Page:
What exactly went wrong?

Suzu can only explode against strong players going all out.

The Princess gets possessed by her gods when in a pinch.

Their biggest misfortune might have been meeting each other at the table. Suzu will go off as long as the Princess goes off, but the Princess will not go off until Suzu goes off. While those two wait for each other to reveal their “true power”, Shiromi and Yuuki have free reign to rake in as many points a they can. It probably did not help that Yuuki is only powerful for half of every game, while Shiromi has serious issues with “going all out” at all. The events surrounding Cold Touka acted as foreshadowing that very powerful abilities might just fail to go off if certain conditions are not fulfilled, and both Eisui and Himematsu learned this lesson the hard way in the first match of this round.

Funnily enough, this coincidence resulted in Komaki seriously desiring for a god to possess her… for the first time in an official match. Again, we get confirmation that the girl who brought her no-name team to third place in the nation last year was never even trying up to this point…

[HorribleSubs] Saki - The Nationals - 05 [720p].mkv_snapshot_05.25_[2014.02.05_01.42.46]

Yuuki’s last hand in this match was pretty cheap, but with a three-sided wait, there was little reason to hold back with the riichi. Were this an individual match, a wait-and-see approach might be much more likely to protect the lead until the very end (Yuuki could still win from her own draws without declaring riichi, too). However, in a team tournament, attempting to widen the lead here seems reasonable enough.

[HorribleSubs] Saki - The Nationals - 05 [720p].mkv_snapshot_05.57_[2014.02.05_01.41.30]

At this point, the discards of all the other players are quite plain – there is no indication of anyone going for a one color or otherwise unusual hand. Considering that three of the 1 of circles are already discarded, and that Yuuki has a hidden triplet of the 2 of circles and can go out on any of the 1-3-4 of circles, a one color circle hand probably did not even register as a possible threat in Yuuki’s mind.

[HorribleSubs] Saki - The Nationals - 05 [720p].mkv_snapshot_06.41_[2014.02.05_01.57.04]

Little did Yuuki imagine that all eight of her winning tiles will end up in the hands of her opponents! (Komaki having a whooping six of them, and Shiromi the remaining two.)

The possessed Komaki effortlessly combines this defense with a powerful offense and has Yuuki draw her winning tile immediately after the one color hand is all ready… You do not want to play against that girl when she is in that state.

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With a closed chin’itsu, pinfu, iipekou, ikkitsuukan and one red dora, the Princess’s hand scores in at 11-han – just enough for a 24 000 point sanbaiman.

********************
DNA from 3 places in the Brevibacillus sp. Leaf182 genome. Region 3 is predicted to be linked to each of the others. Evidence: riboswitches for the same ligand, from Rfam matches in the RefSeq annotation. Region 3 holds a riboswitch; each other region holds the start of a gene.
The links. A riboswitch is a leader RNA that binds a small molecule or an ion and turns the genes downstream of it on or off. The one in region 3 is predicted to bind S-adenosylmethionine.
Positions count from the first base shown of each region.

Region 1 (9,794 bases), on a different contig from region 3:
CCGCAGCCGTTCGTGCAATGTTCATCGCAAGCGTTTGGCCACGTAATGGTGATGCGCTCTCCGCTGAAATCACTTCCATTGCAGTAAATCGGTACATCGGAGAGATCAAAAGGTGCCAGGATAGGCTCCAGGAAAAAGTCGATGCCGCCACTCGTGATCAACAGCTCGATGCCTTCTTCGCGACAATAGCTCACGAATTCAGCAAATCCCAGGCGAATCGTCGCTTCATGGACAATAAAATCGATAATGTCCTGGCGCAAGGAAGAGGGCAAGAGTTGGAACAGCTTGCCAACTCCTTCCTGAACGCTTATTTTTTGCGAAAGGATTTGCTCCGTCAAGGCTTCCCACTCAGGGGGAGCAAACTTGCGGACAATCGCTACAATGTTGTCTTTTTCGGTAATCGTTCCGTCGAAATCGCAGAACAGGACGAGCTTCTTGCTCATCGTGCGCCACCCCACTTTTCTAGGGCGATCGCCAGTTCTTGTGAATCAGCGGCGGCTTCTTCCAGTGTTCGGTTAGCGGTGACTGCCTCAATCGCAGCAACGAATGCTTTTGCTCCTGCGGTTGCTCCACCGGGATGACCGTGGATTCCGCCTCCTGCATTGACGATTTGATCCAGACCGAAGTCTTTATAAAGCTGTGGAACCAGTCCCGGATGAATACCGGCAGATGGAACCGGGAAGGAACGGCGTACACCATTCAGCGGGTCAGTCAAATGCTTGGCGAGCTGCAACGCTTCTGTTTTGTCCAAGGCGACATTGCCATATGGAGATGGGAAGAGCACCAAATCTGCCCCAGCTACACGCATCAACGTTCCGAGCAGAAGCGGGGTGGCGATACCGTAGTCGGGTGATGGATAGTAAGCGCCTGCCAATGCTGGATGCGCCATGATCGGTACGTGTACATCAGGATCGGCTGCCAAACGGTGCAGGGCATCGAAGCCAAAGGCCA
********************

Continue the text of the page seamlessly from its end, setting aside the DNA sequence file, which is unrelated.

The interesting point here is that it was entirely possible for her to call riichi here and get a 13-han counted yakuman (32 000) with the added riichi and ippatsu (or else riichi and tsumo). Either possessed Komaki never calls riichi as part of her playing style, or she decided to refrain from doing so to avoid the very slim possibility of someone overcoming her flow control and disrupting the game through calls or the like. If the Princess did call riichi, it would be possible for Suzu to call on the Princess’s discard and for Shiro to play into the Princess’s hand with a 6 of circles, thus reducing the worth of the hand to “merely” a 16,000 point baiman… though why the others would try to save Yuuki here is beyond me, so this is all just theory.

[HorribleSubs] Saki - The Nationals - 05 [720p].mkv_snapshot_10.16_[2014.02.03_15.20.55]

Grin all you want, Awai. Nobody can take you seriously, anyway.

I mentioned a while back that mahjong power and sensing power are not proportional in the Saki universe, but there does seem to be at least some correlation, as all three of the most powerful monster players around were receptive to Komaki’s “descent”.

On the other hand, there are times where people fail to show up on the radar, as was the case between Shiro and Mako.

[HorribleSubs] Saki - The Nationals - 05 [720p].mkv_snapshot_06.52_[2014.02.05_02.26.10]

In exchange for Kasumi explaining the folklore behind Mayoiga last week, granny Toshi has a lecture on the origins of the Princess’s powers. If the hints strewn about last time were not enough, this week the Miyamori group drops all pretense of being a bunch of normal high school girls with a dream, and they reveal themselves to be a bunch of occult-driven high school girls with a dream. They discuss the Princess getting possessed like one would discuss the weather, and then Shiro is all like: “Not voodoo aura from you three? You’re not being Aislinn, then.” Miyamori is now ahead of Eisui (and tied with Kiyosumi) in the number of supernaturals deployed.

[HorribleSubs] Saki - The Nationals - 05 [720p].mkv_snapshot_16.40_[2014.02.03_15.28.27]

Eisui’s second player keeps up the proper miko etiquette, so it is growing increasingly likely that the exhibitionist miko is the only one on the team with a shortage of common sense and manners.

There is one person at the table, though, who sticks out.

[HorribleSubs] Saki - The Nationals - 05 [720p].mkv_snapshot_15.15_[2014.02.05_16.06.11]

Aislinn actually throws her tiles down onto the table. Part of that is probably her innocent and carefree personality, but more importantly, she does not have enough mahjong experience to even know proper table manners. Aislinn has been playing the game for a bit over six months, and most of that time was spent in the anything-goes Miyamori mahjong clubroom.